Critic reviews and ratings

  • ...is a small, spry, sublimely beguiling essay that bears the weight of its solemn theme without the faintest hint of a stumble. If there is only one film that you want to see this week, this month, this year - or this lifetime - let it be this one.

    89

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  • Somewhere in the middle of this beautiful, meditative film comes the greatest lesson of all: that a perfect, poetic goodbye doesn't have to wait for the end.

    89

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  • ...is a rare piece of art that is both humorous and tragic plus it is unique in holding Indian belief into a cinema that not only capture the eye but lightly massages your soul as well.

    79

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  • It makes you laugh, and cry, and think and question. It’s what good cinema and storytelling are meant to do.

    79

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  • ... discards volubility for quieter storytelling or oversaturating its protagonists in quirk. Instead, Bhutiani juggles emotion and practicality to skilfully extract real, relatable humour out of ordinary circumstances.

    79

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  • Beautifully shot and although languidly paced, Bhutiani delivers an evocative drama that has surely got to be one the best films you’ll see this year.

    79

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  • All in all I would say, don't miss this one for anything!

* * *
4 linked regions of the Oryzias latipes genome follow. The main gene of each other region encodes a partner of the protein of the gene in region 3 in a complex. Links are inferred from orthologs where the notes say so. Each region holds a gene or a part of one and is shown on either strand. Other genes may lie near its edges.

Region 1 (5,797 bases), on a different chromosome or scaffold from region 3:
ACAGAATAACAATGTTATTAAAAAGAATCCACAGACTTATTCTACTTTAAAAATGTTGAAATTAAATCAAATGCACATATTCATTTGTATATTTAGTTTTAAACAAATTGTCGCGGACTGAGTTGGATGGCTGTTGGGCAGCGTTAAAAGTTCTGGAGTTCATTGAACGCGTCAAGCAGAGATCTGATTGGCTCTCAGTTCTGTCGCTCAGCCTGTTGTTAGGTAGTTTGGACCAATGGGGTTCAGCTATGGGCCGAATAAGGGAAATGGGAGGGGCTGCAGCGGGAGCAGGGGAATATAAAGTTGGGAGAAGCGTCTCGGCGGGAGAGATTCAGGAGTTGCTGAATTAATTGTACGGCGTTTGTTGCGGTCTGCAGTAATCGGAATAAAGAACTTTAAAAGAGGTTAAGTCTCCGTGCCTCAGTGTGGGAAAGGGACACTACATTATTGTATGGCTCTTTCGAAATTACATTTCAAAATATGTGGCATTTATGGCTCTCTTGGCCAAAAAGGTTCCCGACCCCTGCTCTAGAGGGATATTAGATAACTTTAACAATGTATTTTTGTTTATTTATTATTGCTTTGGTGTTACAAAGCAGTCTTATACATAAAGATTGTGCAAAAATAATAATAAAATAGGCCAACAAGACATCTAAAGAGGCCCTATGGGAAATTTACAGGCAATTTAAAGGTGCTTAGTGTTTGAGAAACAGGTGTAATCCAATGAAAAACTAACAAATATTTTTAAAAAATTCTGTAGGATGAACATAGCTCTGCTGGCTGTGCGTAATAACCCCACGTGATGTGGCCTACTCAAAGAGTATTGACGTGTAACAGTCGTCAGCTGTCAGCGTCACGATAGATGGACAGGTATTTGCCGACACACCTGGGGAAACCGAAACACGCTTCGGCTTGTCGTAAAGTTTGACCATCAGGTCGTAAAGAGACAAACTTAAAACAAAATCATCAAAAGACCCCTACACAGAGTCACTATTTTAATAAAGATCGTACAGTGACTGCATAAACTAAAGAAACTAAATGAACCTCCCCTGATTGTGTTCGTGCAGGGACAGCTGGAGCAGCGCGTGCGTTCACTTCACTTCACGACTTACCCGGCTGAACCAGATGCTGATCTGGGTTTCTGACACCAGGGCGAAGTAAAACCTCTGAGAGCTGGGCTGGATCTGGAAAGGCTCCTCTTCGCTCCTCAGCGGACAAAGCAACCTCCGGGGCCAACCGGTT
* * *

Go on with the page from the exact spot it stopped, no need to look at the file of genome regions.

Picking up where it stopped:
79

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  • It’s no easy task dealing with the inevitability of death, with the subject of losing a parent and balancing that with humour, warmth and gratitude. This is the most significant achievement of Bhutiani’s debut feature.

    79

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  • The plot is too skimpy and with its languid pacing, the movie eventually seems a bit indulgent. The filmmaker’s exposure to slow, contemplative festival films becomes apparent. But the unassuming characters and the humour make it a delightful watch.

    69

    Critic rating (?)

  • Those hopeful for a rib-tickling comedy will be disappointed. This one is sharp, subtle and subliminally draws humour from misery.

    69

    Critic rating (?)

  • ...is brilliant, funny, life affirming tale about death, which is supported by a superb script and a flawless cast.

    69

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  • There’s much to like about Mutki Bhawan. It brings to us themes which are either ignored or dealt with in our cinema with mawkishness and heavy sentimentality.

    69

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  • Watch this life affirming film about death because the cast is great, the humor is omnipresent and you will come away with your heart in your hand and tears in your eyes.

    69

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  • The astute casting and spare writing give the actors enough space to disappear into their roles.

    59

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  • Watch Mukti Bhawan for its beautiful thought and outstanding performances but if a pot boiler is on your mind this weekend then happily skip this one.

    59

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  • It’s all about death yet a steady strain of humour makes the film whimsical than morbid. Like life there is no clear compartmentalisation between pleasure and pain, happiness and grief, celebration and mourning.

    59

    Critic rating (?)

  • ...find more gentle humour than morbidity in the subject.

    59

    Critic rating (?)

  • As refreshingly simple as is poignant, as much about death as it is about daily life, as sombre as is spirited. Mukti Bhawan seems slow yet engages.

    59

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  • ...is not a full-course meal but an unplanned assortment of mostly well-made dishes.

    59

    Critic rating (?)

  • So in spite of its beauty, this is a morbid film which depresses, to a much greater degree than it enlightens.

    59

    Critic rating (?)

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